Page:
Maybe it was the wine, or the fact that this is a French dish, or just simply the fact that frequently these days I get all the ingredients for a relatively complex dish only to discover all the staples I thought I had, I didn't, but whilst making this dish the other day, I remembered the motto from the adorable movie, Ratatouille: "Anyone can cook!"
Which, of course, must be said in a Fronsh axont. Anyways, it's a good dish for that motto because, honestly, anyone can make it, with almost any kind of ingredients as long as you stick to some basics: beans and fowl with some sort of pork product. There are sure to be purists out there but I was comforted to know that, without sausage or even bacon, this meal can absolutely be a stunner with simply a shit load of dark meat chicken and some delicious black forest ham.
Anyways, on to the meal! If you want the ~original~ version of where I got my cassoulet recipe, saunter on over to this site here. If you want to be a kitchen warrior who, like the honey badger, just doesn't give a shit, stay right here, sweet-cheeks.
serves 5-10 depending on how gluttonous your friends and family are
4oz black forest ham
2 tbsp oil
10 pieces dark meat chicken, (I had 6 drumsticks and 4 thighs because I am insane)
salt and pepper to taste
1 onion, chopped 1/2" thick
2 carrots, chopped 1/2" thick
2 stalks celery, chopped 1/2" thick
4 cloves garlic, chopped up
4 springs parsley, tied up
1 tbsp dried thyme
2 bay leaves
1 can crushed tomatoes
1/2 small can tomato paste
1lb great northern white beans, soaked 6 hours minumum, overnight maximum
2 cups breadcrumbs, panko, or crushed up crackers because you forgot you were out of panko
1 cup parmesan
So. Preheat oven to 400. Heat up your pot to medium or a little higher, and throw in your ham to heat it up and get it all gorgeous looking and bubbly. This is the ham I used, by the way, from Costco:
Remove the ham from the pot, chop up coarsely and set aside. Heat up the butter and oil together and once they're all golden and melty together, add your chicken. You will feel like you are looking down into a small round massacre site, there is so much goddamn meat:
Here are my drained beans, set aside and ready to go. I actually parboiled mine a bit, but it's not necessary. If you do, you will end up having to use a baster to suck out some of the water later and will end up squirting some of it on the wall beside your stove and it shall drip down into the unreachable depths and you will consider giving up, crying and getting drunk, but instead you perservere. I guess the moral of this tale is don't parboil your beans. Just... don't.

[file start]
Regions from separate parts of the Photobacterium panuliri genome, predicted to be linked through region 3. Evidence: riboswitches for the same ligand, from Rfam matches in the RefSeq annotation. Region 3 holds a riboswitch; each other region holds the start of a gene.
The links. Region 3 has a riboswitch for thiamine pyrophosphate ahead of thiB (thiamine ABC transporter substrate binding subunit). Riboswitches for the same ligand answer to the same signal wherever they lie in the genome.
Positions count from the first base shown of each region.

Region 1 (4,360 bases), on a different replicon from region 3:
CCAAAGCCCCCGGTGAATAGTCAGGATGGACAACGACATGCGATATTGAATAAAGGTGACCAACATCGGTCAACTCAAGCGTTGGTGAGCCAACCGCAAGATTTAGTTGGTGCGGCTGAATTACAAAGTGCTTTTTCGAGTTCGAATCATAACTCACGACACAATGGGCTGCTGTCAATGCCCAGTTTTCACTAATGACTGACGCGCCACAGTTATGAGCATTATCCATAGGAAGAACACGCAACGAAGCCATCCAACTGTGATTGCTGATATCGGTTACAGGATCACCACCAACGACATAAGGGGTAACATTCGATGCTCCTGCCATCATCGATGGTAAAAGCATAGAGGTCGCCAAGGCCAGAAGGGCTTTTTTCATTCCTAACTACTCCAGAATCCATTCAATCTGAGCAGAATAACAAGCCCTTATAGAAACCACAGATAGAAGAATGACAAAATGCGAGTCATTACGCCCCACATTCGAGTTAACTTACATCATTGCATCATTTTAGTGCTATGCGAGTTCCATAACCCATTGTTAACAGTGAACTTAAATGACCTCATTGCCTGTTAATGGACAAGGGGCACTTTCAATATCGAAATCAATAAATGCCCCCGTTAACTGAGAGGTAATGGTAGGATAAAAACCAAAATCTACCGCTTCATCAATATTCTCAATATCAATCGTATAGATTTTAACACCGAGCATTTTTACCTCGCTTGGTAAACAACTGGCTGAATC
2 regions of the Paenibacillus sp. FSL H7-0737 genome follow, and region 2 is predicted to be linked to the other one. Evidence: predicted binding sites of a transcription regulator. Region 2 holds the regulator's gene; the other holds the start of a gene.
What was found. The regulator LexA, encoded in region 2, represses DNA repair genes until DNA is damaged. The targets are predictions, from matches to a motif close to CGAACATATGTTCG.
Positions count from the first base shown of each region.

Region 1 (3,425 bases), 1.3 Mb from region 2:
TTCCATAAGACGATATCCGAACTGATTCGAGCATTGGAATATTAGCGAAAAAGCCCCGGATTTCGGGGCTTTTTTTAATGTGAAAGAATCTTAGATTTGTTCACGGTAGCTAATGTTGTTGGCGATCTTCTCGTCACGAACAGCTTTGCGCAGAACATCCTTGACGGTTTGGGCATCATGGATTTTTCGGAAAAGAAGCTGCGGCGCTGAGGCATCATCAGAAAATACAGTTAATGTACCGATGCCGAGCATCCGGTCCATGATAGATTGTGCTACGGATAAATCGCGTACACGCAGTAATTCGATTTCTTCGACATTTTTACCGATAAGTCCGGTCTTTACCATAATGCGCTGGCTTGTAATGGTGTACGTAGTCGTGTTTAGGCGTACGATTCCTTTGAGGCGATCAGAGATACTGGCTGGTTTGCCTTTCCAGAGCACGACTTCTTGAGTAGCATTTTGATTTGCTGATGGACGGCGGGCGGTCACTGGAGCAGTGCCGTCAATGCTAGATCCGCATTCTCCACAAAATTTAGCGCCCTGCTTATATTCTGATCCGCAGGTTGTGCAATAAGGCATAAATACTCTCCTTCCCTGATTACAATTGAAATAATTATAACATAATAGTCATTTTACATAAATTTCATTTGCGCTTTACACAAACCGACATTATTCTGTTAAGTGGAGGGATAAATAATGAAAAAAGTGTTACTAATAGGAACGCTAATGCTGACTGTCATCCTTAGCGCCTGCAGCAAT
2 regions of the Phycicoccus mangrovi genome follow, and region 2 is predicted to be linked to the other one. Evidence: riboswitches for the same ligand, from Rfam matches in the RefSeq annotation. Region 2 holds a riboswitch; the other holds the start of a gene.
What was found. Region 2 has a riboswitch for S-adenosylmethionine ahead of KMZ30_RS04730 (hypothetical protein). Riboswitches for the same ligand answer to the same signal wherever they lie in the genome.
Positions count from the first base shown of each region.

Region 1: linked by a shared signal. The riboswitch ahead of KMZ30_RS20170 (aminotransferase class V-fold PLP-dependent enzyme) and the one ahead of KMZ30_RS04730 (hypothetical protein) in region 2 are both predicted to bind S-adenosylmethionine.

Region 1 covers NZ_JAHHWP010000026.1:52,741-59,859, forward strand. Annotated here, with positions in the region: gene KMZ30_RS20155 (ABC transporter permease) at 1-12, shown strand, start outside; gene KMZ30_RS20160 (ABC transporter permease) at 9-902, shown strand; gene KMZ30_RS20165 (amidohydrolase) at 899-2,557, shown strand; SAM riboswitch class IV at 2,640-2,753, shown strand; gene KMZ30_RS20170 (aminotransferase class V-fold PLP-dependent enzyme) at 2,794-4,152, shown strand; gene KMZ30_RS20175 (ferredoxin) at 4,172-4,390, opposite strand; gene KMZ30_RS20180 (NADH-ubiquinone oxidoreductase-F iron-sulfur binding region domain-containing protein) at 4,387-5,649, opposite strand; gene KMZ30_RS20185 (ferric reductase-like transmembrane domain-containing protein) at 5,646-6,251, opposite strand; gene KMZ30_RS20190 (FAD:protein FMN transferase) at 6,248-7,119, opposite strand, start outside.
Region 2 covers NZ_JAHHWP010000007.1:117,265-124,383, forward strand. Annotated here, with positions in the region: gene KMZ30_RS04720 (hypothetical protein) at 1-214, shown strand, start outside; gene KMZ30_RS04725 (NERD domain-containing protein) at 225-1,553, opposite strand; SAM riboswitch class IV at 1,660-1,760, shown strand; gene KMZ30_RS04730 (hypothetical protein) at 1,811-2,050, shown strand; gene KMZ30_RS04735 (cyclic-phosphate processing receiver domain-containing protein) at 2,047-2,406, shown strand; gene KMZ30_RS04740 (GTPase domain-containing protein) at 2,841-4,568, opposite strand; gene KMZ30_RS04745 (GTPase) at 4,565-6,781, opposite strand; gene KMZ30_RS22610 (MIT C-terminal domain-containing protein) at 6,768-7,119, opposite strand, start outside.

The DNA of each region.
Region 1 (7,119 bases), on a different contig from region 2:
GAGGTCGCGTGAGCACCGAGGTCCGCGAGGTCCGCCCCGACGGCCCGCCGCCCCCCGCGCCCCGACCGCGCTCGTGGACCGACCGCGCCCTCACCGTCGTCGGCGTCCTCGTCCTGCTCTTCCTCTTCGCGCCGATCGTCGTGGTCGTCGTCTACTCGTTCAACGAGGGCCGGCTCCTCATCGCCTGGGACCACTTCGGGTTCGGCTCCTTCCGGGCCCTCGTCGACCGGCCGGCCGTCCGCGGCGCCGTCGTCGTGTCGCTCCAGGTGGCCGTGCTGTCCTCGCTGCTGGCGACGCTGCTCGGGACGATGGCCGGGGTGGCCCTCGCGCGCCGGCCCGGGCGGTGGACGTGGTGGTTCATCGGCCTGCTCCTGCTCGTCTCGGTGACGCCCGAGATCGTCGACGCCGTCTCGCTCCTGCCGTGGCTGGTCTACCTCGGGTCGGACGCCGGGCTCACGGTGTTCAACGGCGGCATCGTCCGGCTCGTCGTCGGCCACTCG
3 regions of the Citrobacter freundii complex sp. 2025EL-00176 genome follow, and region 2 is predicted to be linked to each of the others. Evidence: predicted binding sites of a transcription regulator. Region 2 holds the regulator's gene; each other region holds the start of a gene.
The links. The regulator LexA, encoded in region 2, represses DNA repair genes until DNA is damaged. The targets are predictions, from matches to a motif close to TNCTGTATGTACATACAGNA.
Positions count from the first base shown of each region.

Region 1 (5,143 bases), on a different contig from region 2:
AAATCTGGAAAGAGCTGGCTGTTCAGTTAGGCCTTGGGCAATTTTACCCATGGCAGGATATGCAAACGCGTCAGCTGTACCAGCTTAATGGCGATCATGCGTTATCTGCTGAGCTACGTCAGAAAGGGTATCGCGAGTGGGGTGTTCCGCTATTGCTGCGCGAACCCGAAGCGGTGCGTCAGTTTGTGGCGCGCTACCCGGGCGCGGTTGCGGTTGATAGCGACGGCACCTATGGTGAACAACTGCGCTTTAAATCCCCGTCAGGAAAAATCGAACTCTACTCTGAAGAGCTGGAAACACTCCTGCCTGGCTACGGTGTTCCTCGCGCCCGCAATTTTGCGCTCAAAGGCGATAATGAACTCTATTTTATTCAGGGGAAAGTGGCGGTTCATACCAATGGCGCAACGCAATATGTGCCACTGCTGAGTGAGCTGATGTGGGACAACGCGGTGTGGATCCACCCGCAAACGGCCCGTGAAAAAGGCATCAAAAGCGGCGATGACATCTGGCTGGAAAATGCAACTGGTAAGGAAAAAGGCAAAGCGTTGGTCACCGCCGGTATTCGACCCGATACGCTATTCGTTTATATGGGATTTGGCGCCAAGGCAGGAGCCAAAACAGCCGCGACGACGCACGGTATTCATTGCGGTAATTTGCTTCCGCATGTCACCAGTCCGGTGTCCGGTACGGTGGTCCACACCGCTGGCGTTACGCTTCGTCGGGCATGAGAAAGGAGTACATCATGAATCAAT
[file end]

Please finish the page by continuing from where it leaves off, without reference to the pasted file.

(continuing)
"Anyone can cook!"
ANYWAYS. Now that your chicken is browned, add the ham back to it (see that pretty chopped up ham bit just left of 6 o'clock in the picture below?), and add your veggies and herbs. Toss around a bit, cooking down for about 5-10 minutes.
Add your tomatoes and tomato paste. Now it REALLY looks like a massacre in there!
Let that cook down a bit too. Now, over at the Amateur Gourmet, he just filled the pot with water, but I added chicken boullion powder to mine. See, it looks like someone peed in the pool:
Why do I continue to use such disgusting imagery in a food post? I don't know. Sorry, mom. So, fill your pot until the water/broth/whatever covers the beans. Thanks to all my chicken, doing this made the pot insanely full, and I nearly had a heart attack.
Luckily for me, I had this to calm me down.
Bring all that stuff to a boil, then cover and put in the oven for about an hour. Remove it from the oven, throw your bread crumbs/panko/crushed up crackers because you forgot you were out of panko and drizzle with olive oil. You're supposed to drizzle melted butter over it but the previously used 4tbsp of fat made me opt for the more heart healthy version, plus who can fucking tell?
"I can fucking tell," whisper about 3578948 angry people. Haha yeah right! If I had 3578948 people reading this blog I would have earned WAY more than three dollars and seventy cents by now.
Okay, so put it back in the oven for about 15 more minutes. Apologize to your family that you will be eating around 9pm because for some reason in your head cassoulet takes 45 minutes to make instead of over 90 minutes. Remember, suddenly, that you're thinking of coq au vin, not cassoulet. Pour another glass of red wine.
Now, once you pull that bad boy out, cover with parmesan cheese, because that will make up for not using butter before, fat-content-wise.
Pop back in for another 5 minutes. Remove, give it a good stir and voila!
Dish up and devour!
"Anyone can cook!"